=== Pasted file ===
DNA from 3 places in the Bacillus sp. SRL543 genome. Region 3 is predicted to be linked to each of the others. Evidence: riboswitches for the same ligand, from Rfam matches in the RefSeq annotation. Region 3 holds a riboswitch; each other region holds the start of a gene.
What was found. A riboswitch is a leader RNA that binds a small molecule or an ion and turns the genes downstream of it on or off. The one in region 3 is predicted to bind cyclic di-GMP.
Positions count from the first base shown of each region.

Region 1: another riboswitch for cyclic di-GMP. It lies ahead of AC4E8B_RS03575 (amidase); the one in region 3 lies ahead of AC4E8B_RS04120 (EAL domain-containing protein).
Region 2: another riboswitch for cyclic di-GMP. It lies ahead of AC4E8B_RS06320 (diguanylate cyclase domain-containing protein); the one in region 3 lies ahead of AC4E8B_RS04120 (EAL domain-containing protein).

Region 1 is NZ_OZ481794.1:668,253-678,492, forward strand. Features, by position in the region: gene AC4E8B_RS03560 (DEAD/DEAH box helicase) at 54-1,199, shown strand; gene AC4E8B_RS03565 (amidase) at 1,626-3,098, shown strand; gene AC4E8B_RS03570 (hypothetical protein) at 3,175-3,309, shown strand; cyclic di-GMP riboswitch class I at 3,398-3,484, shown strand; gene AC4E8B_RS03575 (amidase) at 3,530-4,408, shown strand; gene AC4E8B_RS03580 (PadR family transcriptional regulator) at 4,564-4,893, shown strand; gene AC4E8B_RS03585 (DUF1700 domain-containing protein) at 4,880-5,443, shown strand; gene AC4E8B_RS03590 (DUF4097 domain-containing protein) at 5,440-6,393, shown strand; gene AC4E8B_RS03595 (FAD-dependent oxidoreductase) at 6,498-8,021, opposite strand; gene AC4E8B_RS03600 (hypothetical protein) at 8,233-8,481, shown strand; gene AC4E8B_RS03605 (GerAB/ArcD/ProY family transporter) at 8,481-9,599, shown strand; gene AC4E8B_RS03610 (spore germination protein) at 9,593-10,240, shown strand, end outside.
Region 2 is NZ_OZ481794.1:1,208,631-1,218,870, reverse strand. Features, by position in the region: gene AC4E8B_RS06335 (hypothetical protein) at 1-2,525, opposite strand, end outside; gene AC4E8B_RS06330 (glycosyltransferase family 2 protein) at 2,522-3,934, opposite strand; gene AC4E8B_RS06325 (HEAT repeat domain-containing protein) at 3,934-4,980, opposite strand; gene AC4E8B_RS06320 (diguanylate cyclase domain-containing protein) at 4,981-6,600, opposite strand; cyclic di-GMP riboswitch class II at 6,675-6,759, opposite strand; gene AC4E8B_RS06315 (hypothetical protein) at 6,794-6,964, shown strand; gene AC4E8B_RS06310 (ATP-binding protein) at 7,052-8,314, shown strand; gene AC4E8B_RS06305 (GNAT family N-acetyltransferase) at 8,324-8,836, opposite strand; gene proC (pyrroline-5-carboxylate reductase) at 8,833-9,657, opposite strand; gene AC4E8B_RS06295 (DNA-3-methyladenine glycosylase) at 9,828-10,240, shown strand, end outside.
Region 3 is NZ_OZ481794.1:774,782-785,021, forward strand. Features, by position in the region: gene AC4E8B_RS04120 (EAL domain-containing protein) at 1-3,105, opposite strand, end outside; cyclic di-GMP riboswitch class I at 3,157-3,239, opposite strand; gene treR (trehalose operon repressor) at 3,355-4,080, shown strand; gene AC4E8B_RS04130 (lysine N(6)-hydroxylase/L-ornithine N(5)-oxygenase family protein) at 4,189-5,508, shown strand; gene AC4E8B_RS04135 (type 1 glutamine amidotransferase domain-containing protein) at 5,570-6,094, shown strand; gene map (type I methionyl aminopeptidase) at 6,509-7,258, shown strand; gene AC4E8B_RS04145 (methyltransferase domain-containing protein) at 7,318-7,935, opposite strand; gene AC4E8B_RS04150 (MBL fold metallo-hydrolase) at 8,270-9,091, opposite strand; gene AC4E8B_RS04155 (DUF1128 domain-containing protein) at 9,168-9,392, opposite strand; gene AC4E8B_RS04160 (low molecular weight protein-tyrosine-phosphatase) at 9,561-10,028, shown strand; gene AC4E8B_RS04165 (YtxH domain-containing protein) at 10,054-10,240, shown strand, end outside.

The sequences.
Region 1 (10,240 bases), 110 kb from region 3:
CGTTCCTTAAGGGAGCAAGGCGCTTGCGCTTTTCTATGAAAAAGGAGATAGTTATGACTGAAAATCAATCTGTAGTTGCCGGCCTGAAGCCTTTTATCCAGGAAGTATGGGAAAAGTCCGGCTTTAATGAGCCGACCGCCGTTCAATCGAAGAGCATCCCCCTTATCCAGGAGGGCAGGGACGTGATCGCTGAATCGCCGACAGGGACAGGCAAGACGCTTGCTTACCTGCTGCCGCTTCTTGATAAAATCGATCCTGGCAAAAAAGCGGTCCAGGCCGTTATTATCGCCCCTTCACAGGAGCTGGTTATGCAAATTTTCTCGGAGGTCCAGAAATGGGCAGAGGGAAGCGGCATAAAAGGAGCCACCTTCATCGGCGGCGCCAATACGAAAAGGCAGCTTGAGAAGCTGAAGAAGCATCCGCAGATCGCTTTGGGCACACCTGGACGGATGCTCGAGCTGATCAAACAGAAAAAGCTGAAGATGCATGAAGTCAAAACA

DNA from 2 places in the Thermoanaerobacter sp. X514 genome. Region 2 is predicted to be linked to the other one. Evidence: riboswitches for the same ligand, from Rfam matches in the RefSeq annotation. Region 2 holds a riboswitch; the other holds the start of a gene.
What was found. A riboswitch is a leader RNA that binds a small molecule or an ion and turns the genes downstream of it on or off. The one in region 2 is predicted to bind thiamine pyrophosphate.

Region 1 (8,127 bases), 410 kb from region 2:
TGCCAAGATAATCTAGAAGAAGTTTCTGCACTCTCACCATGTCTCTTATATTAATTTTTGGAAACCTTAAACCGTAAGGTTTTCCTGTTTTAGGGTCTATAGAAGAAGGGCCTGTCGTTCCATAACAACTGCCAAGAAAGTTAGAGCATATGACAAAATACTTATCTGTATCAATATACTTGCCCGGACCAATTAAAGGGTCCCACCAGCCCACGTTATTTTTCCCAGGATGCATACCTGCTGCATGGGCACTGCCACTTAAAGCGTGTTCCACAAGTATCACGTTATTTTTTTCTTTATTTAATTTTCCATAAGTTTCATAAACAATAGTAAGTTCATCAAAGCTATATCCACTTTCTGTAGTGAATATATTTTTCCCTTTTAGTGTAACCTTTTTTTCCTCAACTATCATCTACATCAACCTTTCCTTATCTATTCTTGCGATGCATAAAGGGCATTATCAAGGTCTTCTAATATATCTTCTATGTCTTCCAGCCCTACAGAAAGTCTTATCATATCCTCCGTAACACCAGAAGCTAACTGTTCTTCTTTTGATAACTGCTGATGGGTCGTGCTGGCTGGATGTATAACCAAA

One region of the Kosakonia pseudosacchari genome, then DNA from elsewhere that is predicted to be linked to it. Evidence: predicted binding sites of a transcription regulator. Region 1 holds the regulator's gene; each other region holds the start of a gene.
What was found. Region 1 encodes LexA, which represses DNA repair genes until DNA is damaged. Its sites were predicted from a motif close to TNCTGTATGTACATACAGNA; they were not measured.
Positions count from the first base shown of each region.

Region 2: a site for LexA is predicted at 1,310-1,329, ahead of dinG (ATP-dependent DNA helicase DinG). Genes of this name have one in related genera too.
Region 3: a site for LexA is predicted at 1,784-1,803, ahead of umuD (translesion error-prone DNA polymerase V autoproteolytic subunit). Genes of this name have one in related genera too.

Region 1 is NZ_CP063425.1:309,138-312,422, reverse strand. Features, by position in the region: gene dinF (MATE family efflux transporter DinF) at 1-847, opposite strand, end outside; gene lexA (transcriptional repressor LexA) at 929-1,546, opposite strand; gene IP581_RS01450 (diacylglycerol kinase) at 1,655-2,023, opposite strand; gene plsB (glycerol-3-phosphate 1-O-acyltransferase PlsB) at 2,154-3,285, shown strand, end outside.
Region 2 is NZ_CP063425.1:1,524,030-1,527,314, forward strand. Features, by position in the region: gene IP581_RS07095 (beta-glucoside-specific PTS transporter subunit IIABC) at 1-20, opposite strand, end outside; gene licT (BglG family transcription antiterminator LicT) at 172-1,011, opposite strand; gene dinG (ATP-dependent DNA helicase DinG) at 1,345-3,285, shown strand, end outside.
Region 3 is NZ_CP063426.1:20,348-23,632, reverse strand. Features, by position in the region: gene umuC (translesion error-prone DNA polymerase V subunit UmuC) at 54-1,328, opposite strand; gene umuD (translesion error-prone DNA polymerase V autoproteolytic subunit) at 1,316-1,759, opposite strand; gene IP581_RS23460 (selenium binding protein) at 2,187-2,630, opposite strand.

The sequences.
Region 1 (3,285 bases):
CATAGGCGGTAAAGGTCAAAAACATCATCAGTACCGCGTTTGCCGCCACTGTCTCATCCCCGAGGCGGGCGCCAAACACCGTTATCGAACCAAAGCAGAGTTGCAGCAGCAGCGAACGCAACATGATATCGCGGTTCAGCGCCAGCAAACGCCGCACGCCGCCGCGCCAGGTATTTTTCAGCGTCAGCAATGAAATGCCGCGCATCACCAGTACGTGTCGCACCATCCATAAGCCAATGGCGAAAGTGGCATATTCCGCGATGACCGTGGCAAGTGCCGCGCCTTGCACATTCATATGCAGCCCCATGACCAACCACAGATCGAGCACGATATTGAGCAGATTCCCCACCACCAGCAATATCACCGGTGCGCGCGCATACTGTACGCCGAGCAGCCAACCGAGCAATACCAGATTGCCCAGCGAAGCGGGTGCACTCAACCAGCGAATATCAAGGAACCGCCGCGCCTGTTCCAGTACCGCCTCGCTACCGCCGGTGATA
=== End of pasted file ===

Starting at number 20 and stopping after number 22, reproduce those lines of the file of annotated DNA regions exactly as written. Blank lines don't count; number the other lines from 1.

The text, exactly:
Region 3: a site for LexA is predicted at 1,784-1,803, ahead of umuD (translesion error-prone DNA polymerase V autoproteolytic subunit). Genes of this name have one in related genera too.

Region 1 is NZ_CP063425.1:309,138-312,422, reverse strand. Features, by position in the region: gene dinF (MATE family efflux transporter DinF) at 1-847, opposite strand, end outside; gene lexA (transcriptional repressor LexA) at 929-1,546, opposite strand; gene IP581_RS01450 (diacylglycerol kinase) at 1,655-2,023, opposite strand; gene plsB (glycerol-3-phosphate 1-O-acyltransferase PlsB) at 2,154-3,285, shown strand, end outside.
Region 2 is NZ_CP063425.1:1,524,030-1,527,314, forward strand. Features, by position in the region: gene IP581_RS07095 (beta-glucoside-specific PTS transporter subunit IIABC) at 1-20, opposite strand, end outside; gene licT (BglG family transcription antiterminator LicT) at 172-1,011, opposite strand; gene dinG (ATP-dependent DNA helicase DinG) at 1,345-3,285, shown strand, end outside.